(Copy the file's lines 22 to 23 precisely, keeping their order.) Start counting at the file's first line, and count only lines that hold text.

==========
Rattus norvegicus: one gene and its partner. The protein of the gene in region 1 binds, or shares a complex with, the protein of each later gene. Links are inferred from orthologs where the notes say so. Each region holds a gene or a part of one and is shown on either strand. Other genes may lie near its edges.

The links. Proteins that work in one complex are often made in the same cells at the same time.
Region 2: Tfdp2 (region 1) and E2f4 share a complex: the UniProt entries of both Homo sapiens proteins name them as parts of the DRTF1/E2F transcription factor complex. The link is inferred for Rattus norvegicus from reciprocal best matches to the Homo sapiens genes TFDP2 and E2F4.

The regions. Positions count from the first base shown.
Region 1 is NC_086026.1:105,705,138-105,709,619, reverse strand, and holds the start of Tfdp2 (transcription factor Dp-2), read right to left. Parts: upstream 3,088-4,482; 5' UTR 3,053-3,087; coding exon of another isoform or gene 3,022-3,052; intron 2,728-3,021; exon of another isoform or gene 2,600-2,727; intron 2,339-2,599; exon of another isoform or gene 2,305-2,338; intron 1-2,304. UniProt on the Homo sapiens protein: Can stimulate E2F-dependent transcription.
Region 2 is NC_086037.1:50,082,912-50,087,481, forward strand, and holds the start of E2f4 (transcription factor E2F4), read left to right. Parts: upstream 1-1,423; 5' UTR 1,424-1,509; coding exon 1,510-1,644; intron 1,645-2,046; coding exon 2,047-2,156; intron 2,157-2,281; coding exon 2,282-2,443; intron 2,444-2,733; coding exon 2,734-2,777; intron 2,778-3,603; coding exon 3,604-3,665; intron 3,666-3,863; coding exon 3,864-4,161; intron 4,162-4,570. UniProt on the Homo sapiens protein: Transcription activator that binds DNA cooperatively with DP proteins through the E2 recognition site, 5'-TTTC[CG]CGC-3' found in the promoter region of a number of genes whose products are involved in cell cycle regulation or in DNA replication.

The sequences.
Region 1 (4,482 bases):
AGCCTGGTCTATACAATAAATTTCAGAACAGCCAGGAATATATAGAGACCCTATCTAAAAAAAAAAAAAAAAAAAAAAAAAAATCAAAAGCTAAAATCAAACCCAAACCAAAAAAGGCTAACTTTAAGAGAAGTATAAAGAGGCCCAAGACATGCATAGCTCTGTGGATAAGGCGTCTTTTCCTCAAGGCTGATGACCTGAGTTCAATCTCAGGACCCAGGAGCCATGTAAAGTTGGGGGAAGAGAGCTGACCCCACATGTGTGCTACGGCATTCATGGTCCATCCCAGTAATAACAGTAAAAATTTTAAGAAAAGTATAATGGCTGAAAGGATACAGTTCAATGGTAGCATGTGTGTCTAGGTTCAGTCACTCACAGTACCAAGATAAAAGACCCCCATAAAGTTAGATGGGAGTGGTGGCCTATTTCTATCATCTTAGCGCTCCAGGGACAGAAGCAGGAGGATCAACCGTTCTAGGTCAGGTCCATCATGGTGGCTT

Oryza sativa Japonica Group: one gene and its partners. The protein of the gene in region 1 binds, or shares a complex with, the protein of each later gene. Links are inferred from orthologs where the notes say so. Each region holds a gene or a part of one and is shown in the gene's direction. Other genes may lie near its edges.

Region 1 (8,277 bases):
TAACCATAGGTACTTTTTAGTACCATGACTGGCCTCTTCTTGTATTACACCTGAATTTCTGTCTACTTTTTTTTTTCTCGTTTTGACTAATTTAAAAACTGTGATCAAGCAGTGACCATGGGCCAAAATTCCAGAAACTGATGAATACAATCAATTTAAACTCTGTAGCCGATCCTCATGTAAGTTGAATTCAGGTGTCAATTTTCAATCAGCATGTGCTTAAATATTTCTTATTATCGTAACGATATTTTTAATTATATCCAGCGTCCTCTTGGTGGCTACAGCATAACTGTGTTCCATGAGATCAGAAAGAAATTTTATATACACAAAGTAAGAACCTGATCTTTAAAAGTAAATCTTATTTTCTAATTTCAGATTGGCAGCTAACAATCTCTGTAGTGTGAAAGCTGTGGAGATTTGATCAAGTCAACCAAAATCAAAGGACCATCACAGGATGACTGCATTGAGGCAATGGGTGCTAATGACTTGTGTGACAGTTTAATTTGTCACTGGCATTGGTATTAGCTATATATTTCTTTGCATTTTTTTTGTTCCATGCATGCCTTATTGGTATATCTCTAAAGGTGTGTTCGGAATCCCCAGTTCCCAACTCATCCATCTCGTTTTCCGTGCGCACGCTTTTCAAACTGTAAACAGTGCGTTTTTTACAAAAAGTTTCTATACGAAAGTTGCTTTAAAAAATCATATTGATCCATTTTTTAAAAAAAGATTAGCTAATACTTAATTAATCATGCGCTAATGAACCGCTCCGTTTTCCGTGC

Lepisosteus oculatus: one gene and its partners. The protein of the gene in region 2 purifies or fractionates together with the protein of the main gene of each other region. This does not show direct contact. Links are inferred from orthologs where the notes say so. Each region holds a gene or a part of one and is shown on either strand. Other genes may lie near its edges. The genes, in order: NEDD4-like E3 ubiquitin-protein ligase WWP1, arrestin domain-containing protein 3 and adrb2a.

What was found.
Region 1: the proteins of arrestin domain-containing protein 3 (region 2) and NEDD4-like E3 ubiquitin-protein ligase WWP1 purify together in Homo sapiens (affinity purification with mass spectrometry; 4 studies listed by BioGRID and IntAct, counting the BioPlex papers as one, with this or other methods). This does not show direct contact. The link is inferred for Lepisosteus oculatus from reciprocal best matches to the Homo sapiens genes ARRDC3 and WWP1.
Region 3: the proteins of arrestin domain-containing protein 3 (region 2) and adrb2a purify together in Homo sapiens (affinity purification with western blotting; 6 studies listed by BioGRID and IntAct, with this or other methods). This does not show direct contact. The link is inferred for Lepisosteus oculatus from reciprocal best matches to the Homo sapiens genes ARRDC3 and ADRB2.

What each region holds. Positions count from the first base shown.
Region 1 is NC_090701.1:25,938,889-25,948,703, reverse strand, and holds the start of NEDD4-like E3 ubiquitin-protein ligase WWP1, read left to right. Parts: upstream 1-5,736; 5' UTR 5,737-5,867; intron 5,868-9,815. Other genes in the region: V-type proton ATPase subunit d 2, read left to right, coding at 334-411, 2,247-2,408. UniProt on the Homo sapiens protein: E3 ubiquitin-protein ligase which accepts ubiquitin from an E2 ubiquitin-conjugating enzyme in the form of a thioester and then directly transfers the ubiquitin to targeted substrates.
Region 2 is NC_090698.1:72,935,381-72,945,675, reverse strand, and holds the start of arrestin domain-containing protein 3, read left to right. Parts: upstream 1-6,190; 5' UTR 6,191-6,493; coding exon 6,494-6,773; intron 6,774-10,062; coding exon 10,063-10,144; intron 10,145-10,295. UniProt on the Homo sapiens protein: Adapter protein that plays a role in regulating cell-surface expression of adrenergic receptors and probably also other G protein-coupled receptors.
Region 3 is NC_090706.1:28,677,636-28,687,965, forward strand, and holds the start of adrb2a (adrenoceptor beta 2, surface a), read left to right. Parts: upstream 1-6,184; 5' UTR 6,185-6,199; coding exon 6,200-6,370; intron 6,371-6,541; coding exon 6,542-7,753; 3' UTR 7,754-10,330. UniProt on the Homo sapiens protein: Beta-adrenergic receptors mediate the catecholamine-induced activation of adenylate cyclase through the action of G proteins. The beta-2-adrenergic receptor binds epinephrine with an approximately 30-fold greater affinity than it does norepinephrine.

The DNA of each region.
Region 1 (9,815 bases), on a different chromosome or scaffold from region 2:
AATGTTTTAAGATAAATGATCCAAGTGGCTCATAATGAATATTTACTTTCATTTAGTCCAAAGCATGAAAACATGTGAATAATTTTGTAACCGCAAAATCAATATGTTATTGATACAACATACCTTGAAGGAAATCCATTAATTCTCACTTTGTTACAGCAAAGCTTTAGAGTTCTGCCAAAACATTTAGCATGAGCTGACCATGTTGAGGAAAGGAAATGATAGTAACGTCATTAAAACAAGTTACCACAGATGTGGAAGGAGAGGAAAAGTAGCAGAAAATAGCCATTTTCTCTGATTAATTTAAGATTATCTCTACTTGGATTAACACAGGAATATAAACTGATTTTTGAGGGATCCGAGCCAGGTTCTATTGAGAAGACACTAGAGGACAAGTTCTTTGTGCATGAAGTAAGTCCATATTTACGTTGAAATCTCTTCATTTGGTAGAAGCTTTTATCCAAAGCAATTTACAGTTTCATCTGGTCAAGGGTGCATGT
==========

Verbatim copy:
Region 1 (9,815 bases), on a different chromosome or scaffold from region 2:
AATGTTTTAAGATAAATGATCCAAGTGGCTCATAATGAATATTTACTTTCATTTAGTCCAAAGCATGAAAACATGTGAATAATTTTGTAACCGCAAAATCAATATGTTATTGATACAACATACCTTGAAGGAAATCCATTAATTCTCACTTTGTTACAGCAAAGCTTTAGAGTTCTGCCAAAACATTTAGCATGAGCTGACCATGTTGAGGAAAGGAAATGATAGTAACGTCATTAAAACAAGTTACCACAGATGTGGAAGGAGAGGAAAAGTAGCAGAAAATAGCCATTTTCTCTGATTAATTTAAGATTATCTCTACTTGGATTAACACAGGAATATAAACTGATTTTTGAGGGATCCGAGCCAGGTTCTATTGAGAAGACACTAGAGGACAAGTTCTTTGTGCATGAAGTAAGTCCATATTTACGTTGAAATCTCTTCATTTGGTAGAAGCTTTTATCCAAAGCAATTTACAGTTTCATCTGGTCAAGGGTGCATGT